Remote working, which is also referred to as “working from home,” is a work arrangement where employees do not commute to a central place of work.
It is estimated that approximately 4.7 million people were working remotely before the COVID-19 pandemic. But a global survey conducted by Gartner Inc. found that 88 percent of business organizations worldwide encouraged their employees to work from home as the virus spread.
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In March 2021, City Matters reported: “The London Chamber of Commerce and Industry, which represents business leaders in the capital, commissioned a survey of 500 businesses which found that 52 percent planned to continue remote working in some form.”
Twitter and Facebook have announced that their employees have permission to work from home permanently for the foreseeable future.
Numerous pros to working remotely
There are numerous pros to working remotely that can improve both employees’ well-being and work. These include:
- Better work-life balance
- Happier at work
- Healthier lifestyle
Many people and their companies found they were more productive when working remotely. Of course, the absence of time spent commuting and traveling is a massive benefit, but many found that they were more focused when working without typical office distractions.
Approximately 6 out of 10 remote employers say their business has saved money by allowing employees to work remotely. Working remotely offers cost savings for businesses, including a reduction in spending on:
- Office rent
- Office utilities and maintenance
- Payroll, since it is estimated that 36 percent of workers would choose remote working over a pay raise
In September 2021, the BBC published What bosses really think about remote work. In the United States, 72 percent of managers currently supervising remote workers would prefer all their staff to be back in their offices, according to recent research for the Society for Human Resource Management.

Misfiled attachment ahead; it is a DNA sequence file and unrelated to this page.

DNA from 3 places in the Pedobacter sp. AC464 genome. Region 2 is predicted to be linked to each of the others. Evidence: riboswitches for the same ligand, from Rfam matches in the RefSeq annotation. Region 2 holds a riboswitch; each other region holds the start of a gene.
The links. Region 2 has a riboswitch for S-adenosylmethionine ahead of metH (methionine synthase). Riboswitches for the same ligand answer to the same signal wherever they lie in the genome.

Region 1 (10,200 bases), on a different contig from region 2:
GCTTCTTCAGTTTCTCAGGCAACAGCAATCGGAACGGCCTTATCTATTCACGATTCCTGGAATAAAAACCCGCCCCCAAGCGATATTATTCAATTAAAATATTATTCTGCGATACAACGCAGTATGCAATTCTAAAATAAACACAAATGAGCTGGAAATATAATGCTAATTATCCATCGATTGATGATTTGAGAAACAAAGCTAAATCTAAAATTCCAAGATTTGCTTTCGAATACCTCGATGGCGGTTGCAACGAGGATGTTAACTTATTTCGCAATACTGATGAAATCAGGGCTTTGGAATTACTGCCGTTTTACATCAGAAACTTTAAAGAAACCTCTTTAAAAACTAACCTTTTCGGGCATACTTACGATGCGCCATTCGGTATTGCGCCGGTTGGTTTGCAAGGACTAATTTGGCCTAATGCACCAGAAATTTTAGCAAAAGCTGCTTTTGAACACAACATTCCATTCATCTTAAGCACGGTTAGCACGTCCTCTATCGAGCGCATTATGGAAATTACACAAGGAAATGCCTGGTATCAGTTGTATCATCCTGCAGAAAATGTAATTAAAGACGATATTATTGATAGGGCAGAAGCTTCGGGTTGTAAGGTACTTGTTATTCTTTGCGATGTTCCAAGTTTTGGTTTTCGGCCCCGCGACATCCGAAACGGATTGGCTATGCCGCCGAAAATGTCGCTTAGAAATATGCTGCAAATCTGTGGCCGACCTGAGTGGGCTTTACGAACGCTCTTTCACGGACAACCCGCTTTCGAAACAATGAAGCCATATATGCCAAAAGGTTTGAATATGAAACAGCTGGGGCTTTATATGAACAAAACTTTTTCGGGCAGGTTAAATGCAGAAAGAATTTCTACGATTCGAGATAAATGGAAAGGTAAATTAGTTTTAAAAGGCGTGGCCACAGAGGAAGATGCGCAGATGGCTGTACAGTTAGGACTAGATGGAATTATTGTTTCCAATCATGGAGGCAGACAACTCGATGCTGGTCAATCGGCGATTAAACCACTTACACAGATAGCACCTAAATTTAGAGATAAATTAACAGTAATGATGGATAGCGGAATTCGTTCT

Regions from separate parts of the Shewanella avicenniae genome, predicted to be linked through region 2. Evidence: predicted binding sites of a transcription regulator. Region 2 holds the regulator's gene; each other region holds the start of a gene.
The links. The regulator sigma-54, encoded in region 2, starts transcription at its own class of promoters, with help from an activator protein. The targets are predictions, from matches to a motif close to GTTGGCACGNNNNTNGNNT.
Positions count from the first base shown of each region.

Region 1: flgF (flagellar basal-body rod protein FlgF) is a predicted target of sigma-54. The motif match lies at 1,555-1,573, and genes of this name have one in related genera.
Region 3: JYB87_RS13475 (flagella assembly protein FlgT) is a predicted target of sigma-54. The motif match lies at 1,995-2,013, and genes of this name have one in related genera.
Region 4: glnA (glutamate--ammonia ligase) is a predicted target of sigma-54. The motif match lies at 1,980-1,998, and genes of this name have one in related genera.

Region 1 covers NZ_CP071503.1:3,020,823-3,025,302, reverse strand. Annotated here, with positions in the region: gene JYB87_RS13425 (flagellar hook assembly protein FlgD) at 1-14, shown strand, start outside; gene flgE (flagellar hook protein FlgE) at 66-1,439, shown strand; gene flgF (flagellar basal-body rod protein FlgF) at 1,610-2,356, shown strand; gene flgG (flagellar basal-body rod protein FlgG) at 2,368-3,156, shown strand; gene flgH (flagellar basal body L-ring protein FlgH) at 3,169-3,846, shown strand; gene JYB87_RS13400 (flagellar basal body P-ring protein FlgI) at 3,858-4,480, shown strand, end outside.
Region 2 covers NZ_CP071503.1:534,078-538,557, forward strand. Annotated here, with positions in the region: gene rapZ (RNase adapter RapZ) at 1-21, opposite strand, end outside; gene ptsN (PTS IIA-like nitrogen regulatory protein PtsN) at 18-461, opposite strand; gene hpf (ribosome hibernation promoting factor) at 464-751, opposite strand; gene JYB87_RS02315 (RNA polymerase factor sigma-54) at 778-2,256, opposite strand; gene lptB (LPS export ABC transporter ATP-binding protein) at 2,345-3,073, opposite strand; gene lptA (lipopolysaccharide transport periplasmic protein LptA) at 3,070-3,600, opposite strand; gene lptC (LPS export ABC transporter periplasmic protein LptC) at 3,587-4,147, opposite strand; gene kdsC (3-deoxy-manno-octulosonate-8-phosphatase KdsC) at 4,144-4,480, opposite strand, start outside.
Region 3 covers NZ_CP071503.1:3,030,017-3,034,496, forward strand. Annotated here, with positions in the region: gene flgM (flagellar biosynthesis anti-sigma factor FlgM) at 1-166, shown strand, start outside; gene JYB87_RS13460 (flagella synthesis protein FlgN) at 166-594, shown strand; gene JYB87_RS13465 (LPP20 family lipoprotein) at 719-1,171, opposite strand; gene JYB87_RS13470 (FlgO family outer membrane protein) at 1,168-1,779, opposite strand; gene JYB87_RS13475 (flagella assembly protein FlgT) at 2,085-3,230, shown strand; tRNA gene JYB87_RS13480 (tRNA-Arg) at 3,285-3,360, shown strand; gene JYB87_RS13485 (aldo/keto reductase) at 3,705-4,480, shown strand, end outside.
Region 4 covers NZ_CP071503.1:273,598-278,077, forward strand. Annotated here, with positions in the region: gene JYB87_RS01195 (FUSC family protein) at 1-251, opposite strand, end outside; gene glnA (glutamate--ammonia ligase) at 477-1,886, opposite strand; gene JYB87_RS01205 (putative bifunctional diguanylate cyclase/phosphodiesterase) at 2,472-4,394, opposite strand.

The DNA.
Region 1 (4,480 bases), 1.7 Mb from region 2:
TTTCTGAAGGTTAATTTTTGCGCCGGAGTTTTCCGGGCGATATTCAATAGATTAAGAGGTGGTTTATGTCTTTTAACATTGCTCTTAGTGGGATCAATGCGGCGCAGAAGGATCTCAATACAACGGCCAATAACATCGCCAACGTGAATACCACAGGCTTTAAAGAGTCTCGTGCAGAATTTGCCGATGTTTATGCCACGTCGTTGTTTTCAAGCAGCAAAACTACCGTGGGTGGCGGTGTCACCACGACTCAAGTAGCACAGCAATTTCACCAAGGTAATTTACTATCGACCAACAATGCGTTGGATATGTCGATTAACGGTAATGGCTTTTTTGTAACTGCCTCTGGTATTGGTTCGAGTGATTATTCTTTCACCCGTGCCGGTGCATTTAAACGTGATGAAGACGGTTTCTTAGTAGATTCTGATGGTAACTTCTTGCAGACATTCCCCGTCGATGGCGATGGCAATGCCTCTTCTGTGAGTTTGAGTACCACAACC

It seems that some managers experienced a loss of control over their staff compared to pre-pandemic times. Reversing remote working policies and promoting a back-to-the-office mentality may be based on regaining a familiar culture of control.
Bosses championing a shift from remote working also highlight office-based employees’ social and creative possibilities, such as sharing a coffee break with a colleague.
Attending a place of work each day adds structure and routine to people’s lives. Nevertheless, working remotely alone can lead to feelings of loneliness and isolation. Continuous isolation and lack of engagement with others can eventually lead to frustration, burnout, and lowered efficiency.
There are some obvious advantages and disadvantages to working remotely, and it would appear that the pros do outweigh the cons. Any noted disadvantages can be avoided by establishing the right remote working strategies, such as virtual team building activities and regular virtual training sessions.
Online job advertisements, including terms related to working remotely, have also increased faster, with remote working ads in May 2021 three times above their February 2020 average.
In September 2021, Forbes published: “After almost 2 years of working remotely, it will be nearly impossible to demand people to return to the office.” People have developed personal habits and routines while working from home recently. There is no other choice in a structured workplace than the 9-5 grind.
Working remotely, people get to choose the structure of their day, for the most part. So it’s hardly surprising that people are rebelling against being summoned back to the workplace.